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Identifying and Engaging Family Caregivers

In Part 2 of a four-part series, we discuss how the Administration for Community Living’s National Strategy to Support Family Caregivers aims to identify and engage family caregivers. Check out Part 1 of the series on dementia caregivers, Part 3 on direct-care workers, and Part 4 on the stated needs of family caregivers.

As of 2020, approximately 53 million adults in the United States provided unpaid caregiving support to family and friends. The number of family caregivers in the United States is expected to increase as the global older adult population is estimated to double by 2050. Despite the large and growing number of unpaid family caregivers, social, emotional, and financial support resources for this population, such as respite care or support groups, remain underutilized. For example, nearly half of family caregivers older than age 45 report not knowing where or how to obtain professional or financial assistance.

With the goal of supporting, recognizing, and engaging family caregivers, the U.S. Department of Health and Human Services, through its Administration for Community Living (ACL), recently presented the 2022 National Strategy to Support Family Caregivers (NSSFC). The timely introduction of the NSSFC is part of a considerable repertoire of caregiver support work funded by the ACL, including the RTI International-based National Alzheimer’s and Dementia Resource Center, which produces and disseminates resources and recommendations for family caregivers and health care providers. 

About the National Strategy to Support Family Caregivers (NSSFC)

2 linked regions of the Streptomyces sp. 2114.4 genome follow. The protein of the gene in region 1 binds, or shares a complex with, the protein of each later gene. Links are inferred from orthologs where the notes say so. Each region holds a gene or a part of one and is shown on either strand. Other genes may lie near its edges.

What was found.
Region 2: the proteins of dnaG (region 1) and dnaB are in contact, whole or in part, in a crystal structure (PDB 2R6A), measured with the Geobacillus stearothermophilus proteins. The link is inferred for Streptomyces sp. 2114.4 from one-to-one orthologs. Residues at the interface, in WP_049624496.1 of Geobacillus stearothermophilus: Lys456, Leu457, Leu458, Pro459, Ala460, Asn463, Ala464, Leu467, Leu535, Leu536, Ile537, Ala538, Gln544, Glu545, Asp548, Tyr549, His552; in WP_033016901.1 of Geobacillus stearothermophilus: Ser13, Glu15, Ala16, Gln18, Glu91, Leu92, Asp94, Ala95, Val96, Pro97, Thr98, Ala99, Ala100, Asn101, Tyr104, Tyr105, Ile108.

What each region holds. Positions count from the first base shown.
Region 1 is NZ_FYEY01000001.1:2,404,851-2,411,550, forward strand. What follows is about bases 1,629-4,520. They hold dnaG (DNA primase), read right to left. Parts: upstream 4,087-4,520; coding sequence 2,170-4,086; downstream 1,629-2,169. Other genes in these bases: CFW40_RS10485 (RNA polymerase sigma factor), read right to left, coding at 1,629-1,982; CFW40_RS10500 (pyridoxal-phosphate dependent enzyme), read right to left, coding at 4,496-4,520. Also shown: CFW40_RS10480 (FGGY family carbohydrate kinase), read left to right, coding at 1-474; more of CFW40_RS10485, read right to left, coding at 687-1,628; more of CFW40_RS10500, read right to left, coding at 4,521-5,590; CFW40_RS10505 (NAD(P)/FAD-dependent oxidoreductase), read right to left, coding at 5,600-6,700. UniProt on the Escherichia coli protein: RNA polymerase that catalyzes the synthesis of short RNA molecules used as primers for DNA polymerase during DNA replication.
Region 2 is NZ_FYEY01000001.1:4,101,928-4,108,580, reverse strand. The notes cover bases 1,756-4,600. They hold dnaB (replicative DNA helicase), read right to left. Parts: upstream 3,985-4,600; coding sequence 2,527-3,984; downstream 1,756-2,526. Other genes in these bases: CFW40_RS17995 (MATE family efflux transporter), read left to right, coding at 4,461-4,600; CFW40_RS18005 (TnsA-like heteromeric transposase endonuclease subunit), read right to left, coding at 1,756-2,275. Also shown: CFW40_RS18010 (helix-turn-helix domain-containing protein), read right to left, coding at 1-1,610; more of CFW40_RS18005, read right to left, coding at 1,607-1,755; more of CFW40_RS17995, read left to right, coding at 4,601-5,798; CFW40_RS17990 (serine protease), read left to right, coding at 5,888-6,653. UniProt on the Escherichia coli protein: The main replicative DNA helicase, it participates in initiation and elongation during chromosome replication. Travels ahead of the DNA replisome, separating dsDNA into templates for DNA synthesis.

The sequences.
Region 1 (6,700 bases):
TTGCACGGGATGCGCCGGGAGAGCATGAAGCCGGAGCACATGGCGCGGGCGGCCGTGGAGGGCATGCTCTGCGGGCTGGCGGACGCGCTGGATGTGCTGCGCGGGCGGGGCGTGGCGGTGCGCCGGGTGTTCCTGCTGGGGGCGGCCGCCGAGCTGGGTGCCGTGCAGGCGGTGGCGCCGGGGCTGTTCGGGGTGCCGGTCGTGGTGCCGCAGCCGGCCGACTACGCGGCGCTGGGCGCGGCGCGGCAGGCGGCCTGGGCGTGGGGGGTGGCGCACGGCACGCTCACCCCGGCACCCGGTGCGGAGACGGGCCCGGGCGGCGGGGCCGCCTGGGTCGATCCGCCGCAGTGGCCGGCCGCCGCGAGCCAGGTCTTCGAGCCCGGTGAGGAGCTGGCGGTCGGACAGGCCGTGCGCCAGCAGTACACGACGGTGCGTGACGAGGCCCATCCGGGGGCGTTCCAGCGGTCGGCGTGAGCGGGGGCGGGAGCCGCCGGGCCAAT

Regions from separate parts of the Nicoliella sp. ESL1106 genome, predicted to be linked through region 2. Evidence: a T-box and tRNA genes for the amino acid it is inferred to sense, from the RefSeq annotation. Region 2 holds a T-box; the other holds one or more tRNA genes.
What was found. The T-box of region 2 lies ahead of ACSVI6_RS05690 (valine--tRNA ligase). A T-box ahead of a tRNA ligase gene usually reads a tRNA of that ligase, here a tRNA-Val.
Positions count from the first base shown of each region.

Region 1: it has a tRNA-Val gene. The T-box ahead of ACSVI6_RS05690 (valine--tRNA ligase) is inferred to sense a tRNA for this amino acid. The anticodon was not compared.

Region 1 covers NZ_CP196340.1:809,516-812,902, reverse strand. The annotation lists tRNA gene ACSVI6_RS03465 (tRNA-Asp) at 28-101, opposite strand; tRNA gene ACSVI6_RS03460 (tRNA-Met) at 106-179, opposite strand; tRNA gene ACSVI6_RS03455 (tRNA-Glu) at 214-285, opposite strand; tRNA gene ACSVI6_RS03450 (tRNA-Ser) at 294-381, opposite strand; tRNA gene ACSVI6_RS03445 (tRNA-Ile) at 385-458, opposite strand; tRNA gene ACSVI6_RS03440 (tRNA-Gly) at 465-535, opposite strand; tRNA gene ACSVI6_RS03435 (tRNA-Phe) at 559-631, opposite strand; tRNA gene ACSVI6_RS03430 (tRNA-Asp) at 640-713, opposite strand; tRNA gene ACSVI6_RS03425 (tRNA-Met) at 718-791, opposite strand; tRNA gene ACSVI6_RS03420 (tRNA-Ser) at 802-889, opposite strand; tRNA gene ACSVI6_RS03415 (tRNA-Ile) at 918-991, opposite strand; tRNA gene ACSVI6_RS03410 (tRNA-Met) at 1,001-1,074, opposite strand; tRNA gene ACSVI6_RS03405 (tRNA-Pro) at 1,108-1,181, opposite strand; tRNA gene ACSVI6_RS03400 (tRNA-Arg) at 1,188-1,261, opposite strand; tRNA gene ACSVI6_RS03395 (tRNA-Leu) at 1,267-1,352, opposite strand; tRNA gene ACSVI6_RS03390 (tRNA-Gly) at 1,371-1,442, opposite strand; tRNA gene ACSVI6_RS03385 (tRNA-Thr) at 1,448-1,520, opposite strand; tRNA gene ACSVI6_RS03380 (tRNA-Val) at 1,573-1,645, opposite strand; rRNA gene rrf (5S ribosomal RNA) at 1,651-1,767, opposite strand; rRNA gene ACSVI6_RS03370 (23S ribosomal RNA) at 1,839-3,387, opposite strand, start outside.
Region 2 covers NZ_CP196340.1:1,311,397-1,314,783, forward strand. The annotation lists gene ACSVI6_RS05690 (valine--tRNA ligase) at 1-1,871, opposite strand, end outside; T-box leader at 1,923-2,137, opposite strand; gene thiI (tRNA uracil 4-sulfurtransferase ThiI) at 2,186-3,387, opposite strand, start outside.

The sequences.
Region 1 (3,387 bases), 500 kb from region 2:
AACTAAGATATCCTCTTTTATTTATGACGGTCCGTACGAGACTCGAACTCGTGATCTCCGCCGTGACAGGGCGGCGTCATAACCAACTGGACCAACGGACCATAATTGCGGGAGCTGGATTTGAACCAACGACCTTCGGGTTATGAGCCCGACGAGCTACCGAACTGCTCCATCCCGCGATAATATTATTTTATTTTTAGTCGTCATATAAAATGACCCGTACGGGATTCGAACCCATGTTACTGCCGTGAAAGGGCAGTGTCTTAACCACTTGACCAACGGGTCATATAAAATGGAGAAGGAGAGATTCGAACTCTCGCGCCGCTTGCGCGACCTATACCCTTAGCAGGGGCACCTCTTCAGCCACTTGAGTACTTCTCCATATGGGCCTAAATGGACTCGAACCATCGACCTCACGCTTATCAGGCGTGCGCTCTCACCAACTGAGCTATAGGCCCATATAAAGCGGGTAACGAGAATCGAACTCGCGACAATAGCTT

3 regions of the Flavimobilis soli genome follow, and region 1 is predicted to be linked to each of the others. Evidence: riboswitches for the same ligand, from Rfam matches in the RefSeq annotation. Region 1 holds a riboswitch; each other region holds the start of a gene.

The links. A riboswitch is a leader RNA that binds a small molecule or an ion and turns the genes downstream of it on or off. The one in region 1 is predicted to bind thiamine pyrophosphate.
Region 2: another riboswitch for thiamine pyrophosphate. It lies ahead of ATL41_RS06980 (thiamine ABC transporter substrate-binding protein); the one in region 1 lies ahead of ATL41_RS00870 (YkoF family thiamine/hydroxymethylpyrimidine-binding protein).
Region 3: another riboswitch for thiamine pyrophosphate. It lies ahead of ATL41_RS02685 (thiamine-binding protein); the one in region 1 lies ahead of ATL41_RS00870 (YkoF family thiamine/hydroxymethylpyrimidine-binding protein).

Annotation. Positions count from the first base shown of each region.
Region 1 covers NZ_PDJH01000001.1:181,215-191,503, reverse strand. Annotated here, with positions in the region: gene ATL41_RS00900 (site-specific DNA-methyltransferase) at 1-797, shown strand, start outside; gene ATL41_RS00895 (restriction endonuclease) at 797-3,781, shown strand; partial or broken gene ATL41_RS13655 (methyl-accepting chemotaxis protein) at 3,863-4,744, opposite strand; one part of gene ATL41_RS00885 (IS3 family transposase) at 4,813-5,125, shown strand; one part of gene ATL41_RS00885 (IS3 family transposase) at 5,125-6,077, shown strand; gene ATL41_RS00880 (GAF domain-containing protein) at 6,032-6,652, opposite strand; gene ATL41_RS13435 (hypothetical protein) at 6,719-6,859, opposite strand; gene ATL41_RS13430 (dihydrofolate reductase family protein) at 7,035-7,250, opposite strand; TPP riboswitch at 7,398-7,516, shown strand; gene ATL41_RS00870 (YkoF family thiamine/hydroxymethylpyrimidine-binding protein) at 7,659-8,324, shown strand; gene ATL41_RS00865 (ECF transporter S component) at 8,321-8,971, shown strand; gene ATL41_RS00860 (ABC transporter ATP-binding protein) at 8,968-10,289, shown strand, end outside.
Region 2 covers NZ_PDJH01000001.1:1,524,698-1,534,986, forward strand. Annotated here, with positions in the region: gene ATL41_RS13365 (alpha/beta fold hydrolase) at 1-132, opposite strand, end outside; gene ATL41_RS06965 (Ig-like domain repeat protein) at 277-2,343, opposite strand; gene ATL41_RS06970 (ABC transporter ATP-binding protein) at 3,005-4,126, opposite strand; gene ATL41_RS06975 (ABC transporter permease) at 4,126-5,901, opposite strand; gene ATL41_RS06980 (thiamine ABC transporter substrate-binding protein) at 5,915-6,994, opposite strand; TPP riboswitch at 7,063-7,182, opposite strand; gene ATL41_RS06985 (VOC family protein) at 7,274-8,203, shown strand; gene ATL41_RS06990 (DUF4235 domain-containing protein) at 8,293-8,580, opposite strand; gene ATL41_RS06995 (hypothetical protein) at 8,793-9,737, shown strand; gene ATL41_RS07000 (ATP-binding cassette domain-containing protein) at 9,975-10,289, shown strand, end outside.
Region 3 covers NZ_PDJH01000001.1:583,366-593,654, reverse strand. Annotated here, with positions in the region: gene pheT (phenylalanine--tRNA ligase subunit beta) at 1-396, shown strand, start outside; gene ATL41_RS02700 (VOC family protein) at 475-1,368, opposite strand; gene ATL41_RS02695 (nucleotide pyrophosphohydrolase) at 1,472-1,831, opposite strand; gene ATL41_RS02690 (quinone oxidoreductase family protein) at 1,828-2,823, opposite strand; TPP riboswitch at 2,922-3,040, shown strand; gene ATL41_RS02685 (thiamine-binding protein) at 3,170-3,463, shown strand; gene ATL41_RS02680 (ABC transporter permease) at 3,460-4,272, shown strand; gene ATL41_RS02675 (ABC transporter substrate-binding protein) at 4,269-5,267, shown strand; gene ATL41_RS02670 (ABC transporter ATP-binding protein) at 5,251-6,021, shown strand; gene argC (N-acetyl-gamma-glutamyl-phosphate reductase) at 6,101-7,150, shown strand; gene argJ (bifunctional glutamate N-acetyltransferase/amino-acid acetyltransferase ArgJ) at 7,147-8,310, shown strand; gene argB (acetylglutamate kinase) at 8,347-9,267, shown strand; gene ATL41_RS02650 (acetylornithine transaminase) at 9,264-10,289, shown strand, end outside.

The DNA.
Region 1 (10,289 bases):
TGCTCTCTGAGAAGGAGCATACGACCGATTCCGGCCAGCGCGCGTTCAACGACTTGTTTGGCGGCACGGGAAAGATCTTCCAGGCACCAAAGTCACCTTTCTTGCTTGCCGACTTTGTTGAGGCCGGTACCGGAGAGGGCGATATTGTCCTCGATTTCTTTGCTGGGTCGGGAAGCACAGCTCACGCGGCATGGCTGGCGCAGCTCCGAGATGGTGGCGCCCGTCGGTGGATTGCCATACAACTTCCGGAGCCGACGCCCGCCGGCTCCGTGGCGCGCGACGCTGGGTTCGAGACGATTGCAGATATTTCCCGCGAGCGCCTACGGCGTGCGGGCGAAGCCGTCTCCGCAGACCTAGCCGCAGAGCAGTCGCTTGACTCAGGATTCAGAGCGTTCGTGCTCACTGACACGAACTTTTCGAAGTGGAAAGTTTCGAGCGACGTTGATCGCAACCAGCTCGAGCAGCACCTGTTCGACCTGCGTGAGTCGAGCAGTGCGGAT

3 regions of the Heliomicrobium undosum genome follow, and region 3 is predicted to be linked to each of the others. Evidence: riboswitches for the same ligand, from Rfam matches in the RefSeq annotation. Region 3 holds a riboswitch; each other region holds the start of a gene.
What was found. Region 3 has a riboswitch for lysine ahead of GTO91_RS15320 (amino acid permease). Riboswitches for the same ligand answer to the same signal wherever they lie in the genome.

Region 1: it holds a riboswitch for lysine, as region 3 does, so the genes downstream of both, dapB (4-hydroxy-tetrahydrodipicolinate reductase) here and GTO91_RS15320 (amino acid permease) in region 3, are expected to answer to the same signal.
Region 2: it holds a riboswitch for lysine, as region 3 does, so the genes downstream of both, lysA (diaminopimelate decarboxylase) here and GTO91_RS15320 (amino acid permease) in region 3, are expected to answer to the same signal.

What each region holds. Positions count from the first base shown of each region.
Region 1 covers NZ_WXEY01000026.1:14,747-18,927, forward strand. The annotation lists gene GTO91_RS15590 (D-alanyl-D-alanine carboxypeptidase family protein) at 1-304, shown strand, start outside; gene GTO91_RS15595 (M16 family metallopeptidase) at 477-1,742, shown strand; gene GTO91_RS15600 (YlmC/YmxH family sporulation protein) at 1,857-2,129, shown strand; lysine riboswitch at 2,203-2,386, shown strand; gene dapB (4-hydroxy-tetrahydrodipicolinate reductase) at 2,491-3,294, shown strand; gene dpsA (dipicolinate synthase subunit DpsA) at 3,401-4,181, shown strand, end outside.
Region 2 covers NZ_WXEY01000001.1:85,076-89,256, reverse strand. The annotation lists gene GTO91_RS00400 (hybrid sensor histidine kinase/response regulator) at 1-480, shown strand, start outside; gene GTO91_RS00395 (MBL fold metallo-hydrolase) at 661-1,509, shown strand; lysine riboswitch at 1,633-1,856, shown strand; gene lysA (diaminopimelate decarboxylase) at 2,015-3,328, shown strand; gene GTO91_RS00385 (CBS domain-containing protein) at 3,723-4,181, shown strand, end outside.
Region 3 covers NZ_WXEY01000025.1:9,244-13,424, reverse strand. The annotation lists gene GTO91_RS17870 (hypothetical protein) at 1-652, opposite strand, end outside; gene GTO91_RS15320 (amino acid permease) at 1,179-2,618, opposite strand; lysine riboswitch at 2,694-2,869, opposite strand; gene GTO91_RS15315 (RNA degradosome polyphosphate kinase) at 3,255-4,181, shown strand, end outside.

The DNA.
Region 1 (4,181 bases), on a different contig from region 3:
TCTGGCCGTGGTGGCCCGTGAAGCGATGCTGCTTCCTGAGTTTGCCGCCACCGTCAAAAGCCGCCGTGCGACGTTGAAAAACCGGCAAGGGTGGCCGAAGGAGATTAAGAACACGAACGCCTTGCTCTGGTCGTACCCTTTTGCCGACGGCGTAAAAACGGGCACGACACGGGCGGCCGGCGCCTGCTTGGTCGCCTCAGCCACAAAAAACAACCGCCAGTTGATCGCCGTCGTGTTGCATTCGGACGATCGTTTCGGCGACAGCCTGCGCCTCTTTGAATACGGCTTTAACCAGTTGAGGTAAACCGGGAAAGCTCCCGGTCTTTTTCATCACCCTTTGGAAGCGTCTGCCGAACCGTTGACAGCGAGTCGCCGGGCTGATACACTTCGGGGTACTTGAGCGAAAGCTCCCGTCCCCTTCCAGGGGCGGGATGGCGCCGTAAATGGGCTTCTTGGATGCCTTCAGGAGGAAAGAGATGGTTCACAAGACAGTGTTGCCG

The objective of the NSSFC is to offer providers and family caregivers with recommendations for strengthening and maintaining caregiver health, well-being, and financial security. The NSSFC defines family caregivers as unpaid adults caring for an aging individual, grandparents or other non-parent relatives caring for a child younger than age 18, or people caring for an adult with a disability.

The NSSFC recommendations have the potential to help millions of caregivers by enhancing their own wellness and that of the individuals in their care. It aims to address the unmet needs of this hardworking and dedicated demographic through five distinct goals to support family caregivers:

  • Increase awareness and outreach.
  • Build partnerships and engagement with family caregivers.
  • Strengthen services and supports.
  • Ensure financial and workplace security.
  • Expand data, research, and evidence-based practices.

Connecting the NSSFC recommendations with caregivers requires caregiver engagement and awareness of the strategy. Therefore, a key part of the NSSFC emphasizes the importance of family caregiver self-identification as a prerequisite to accessing the NSSFC recommendations.

Caregiver Self-Identification

Increasing awareness of who is a family caregiver is one goal of the NSSFC. Family caregivers, particularly those caring for a child, may not recognize their role or identify as a caregiver. Furthermore, family caregivers may see their role as an obligation that they are expected to fulfill. This is one barrier to receiving support, as some family caregivers may not realize that health care and community-based support services for caregivers are available to them. The NSSFC addresses these misconceptions through several recommendations that encourage providers and policymakers to identify and engage family caregivers directly in the care planning process: